“Grimshaw and the Fingerclaw” with it’s darker bass (Oscar South) running alongside a slightly nautical pacing and shanty structuring is an exceptional addition. The mandolin and percussion gives it a rather adventurous feel. It casts images of shady brothels, misdeeds, dark stout and Chinese dragons as it paints a picture of urban shadow and inviting further examination. Spending much time showcasing the fantastic cymbal crashing, weaving soundscape and evocative flute (Victoria Wasley) as it does; credit should also be given for the wonder-baiting and silken voice of the lead. The quality of the mixing with the vocal harmonies is superb, it might take you a while to fully grasp it’s intricacies as you follow the strong melody but there is so much fun to be had listening carefully and making sense of this number. It is like a flint sparking the mind, and the sparks are the wonder spraying outward.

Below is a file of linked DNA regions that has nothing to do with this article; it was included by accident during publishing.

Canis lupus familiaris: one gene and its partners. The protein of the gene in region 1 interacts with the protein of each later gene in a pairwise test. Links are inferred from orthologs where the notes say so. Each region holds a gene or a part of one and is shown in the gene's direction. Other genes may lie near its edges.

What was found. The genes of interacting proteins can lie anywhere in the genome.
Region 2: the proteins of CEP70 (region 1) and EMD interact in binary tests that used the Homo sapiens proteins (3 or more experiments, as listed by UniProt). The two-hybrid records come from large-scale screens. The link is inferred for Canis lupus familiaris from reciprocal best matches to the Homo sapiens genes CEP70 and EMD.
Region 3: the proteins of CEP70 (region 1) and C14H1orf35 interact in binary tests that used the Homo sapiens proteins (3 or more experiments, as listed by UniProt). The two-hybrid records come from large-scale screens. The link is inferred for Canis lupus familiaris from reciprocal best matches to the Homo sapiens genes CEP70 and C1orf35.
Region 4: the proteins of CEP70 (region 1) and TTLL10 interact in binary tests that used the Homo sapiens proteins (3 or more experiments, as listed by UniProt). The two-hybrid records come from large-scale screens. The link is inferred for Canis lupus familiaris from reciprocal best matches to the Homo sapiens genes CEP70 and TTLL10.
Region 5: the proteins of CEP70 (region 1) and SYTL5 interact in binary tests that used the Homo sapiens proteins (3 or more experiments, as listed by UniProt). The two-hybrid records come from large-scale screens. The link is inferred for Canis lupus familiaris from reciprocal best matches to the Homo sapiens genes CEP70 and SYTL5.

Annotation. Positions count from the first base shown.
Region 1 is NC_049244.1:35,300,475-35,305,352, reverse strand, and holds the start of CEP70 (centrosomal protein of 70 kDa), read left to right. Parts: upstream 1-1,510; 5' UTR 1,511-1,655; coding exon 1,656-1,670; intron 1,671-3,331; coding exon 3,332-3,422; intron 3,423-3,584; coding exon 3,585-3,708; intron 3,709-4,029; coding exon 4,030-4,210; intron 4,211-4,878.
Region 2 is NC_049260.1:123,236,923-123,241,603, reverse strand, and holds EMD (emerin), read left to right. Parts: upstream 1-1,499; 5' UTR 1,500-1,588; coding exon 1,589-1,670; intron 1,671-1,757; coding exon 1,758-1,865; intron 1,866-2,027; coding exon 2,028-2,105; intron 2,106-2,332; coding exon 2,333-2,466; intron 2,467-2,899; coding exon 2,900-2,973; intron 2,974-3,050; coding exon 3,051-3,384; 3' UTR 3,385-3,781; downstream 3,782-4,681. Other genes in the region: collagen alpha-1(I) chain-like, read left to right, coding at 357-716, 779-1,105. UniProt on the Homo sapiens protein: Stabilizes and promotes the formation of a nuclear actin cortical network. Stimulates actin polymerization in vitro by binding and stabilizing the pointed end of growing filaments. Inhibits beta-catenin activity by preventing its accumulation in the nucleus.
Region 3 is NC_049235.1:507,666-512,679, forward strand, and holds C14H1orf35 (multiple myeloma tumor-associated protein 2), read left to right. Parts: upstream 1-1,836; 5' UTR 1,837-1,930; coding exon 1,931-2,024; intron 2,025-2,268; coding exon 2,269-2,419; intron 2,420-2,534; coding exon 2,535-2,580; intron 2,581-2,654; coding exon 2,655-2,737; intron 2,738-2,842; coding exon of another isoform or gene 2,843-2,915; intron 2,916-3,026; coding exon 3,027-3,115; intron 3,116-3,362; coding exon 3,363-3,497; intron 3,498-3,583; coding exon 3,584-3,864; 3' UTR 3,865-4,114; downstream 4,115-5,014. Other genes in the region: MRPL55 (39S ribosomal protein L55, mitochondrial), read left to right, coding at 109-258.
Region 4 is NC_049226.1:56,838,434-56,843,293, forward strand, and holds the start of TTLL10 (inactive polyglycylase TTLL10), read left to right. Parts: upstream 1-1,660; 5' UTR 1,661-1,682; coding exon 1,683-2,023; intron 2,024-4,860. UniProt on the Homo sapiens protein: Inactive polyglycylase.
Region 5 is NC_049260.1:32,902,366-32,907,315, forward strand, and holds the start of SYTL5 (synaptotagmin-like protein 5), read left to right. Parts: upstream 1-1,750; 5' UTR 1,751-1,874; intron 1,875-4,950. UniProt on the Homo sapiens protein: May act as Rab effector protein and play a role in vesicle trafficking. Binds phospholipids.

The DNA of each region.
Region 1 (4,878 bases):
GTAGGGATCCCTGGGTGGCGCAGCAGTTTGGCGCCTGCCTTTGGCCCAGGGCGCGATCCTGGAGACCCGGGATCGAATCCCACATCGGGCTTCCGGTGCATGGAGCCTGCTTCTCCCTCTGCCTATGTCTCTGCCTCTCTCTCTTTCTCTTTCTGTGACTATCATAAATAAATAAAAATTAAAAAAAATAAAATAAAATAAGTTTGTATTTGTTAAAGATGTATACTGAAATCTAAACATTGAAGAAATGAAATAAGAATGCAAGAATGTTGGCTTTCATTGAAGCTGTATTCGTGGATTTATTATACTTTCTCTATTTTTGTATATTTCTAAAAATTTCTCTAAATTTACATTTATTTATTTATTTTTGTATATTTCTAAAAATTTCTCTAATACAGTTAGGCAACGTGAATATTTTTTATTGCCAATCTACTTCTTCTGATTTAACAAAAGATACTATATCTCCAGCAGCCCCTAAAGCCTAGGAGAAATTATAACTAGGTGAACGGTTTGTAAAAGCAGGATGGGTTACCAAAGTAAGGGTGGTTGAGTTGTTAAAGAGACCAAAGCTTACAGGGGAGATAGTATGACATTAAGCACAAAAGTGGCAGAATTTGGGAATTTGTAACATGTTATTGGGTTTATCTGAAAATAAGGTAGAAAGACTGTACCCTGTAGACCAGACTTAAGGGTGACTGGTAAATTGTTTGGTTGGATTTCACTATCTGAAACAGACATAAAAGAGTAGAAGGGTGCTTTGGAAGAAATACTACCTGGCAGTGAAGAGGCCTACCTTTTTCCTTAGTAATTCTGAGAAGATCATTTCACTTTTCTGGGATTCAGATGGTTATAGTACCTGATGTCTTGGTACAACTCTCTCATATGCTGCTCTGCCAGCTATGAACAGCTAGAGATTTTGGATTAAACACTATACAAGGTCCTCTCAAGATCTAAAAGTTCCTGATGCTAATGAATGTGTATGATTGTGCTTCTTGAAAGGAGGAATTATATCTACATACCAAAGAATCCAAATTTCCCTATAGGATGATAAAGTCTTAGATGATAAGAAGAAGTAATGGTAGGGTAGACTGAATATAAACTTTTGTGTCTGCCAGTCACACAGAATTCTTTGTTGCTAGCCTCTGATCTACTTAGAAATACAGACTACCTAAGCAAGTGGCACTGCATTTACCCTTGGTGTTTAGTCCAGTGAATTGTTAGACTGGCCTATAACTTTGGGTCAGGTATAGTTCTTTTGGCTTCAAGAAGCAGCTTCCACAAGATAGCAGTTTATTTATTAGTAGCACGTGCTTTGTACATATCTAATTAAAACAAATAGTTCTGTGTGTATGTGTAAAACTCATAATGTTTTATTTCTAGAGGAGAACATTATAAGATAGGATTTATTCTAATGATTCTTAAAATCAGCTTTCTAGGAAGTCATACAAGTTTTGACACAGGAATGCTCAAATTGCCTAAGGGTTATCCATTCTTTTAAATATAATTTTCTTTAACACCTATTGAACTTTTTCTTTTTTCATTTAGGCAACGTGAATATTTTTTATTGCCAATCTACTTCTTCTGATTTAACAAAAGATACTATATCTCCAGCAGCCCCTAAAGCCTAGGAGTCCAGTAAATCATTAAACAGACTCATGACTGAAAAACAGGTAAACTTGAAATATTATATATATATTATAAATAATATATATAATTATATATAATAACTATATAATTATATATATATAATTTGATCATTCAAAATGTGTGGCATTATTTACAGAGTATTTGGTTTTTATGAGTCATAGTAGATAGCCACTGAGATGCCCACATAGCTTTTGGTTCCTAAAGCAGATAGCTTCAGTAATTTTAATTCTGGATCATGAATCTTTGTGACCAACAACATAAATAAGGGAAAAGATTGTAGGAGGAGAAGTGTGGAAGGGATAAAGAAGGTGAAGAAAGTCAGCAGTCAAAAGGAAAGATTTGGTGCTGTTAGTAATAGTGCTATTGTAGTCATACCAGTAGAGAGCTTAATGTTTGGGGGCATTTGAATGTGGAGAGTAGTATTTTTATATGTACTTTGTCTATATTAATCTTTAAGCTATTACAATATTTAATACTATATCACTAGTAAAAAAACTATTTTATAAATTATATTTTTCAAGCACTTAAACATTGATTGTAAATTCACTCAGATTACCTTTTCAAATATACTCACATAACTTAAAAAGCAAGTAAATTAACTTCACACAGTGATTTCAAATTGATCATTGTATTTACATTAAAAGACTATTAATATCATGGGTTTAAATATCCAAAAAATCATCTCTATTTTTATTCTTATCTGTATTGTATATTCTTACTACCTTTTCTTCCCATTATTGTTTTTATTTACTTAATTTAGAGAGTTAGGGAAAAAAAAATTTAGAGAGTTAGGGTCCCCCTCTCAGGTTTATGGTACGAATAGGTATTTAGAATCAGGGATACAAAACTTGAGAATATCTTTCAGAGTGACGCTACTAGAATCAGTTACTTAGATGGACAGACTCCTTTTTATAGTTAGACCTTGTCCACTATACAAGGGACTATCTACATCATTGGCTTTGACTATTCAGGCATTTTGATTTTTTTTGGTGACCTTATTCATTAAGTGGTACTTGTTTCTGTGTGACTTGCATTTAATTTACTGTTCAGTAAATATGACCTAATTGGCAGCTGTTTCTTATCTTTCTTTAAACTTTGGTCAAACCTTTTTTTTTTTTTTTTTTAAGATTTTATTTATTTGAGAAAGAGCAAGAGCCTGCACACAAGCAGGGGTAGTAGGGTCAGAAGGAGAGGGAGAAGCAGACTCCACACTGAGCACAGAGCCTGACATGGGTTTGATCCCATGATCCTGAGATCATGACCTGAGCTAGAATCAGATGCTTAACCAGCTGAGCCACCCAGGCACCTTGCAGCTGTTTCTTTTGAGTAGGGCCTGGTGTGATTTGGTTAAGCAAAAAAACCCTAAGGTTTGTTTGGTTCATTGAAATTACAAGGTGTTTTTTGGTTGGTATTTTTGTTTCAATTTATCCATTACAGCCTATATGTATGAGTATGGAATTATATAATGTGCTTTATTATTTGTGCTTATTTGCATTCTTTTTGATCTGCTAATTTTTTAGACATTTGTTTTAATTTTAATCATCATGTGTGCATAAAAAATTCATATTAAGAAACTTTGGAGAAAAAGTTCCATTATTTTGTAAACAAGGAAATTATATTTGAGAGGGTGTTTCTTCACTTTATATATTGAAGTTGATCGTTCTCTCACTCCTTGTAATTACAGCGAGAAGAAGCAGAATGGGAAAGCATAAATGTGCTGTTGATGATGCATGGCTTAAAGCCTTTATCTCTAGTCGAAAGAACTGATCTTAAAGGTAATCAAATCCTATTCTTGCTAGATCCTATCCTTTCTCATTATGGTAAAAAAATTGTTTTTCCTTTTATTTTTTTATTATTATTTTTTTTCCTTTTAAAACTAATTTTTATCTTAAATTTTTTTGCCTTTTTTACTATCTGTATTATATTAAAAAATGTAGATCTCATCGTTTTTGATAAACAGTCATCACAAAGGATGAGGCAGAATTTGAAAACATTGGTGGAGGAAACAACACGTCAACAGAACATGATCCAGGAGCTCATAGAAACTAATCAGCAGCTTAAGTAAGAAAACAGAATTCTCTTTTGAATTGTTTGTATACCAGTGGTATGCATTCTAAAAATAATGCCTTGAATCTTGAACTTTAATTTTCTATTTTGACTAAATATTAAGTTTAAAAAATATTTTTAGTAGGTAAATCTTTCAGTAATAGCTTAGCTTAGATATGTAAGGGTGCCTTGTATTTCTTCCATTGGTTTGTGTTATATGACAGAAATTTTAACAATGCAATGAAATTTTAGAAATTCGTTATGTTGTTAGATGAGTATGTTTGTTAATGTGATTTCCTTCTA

“Edith’s Song” follows the previous track (it directly references the characters) but takes things out of the urban and into a kind of monologue being sung by the central witch character. It is one of the best songs on the album, not just because I am a fan of witch songs. It starts off with a kind of ambience that could go a number of ways, like a nameless spell it isn’t obvious at first how the song will take shape. The guitars tease that it could be more of a blues track or a gloomy instrumental; throughout there is a low hum that waits like an owl about to dive for prey. It then moves from a stirring introduction; the drums beat a sweet beat (Daniel Logan) and the wind blows (Saydyko Fedorova) as it takes flight. Bow’s voice once again reaches out and this track is a fine example of the observations about nature she makes on her debut work as she ropes in this imagery. Truly a gem of nature folk with it’s lyrics, “call me a flower on the water with pebbles that float in the rain” it is a heady mix of mystical vocals with a penetrating quality like an Arctic Wind.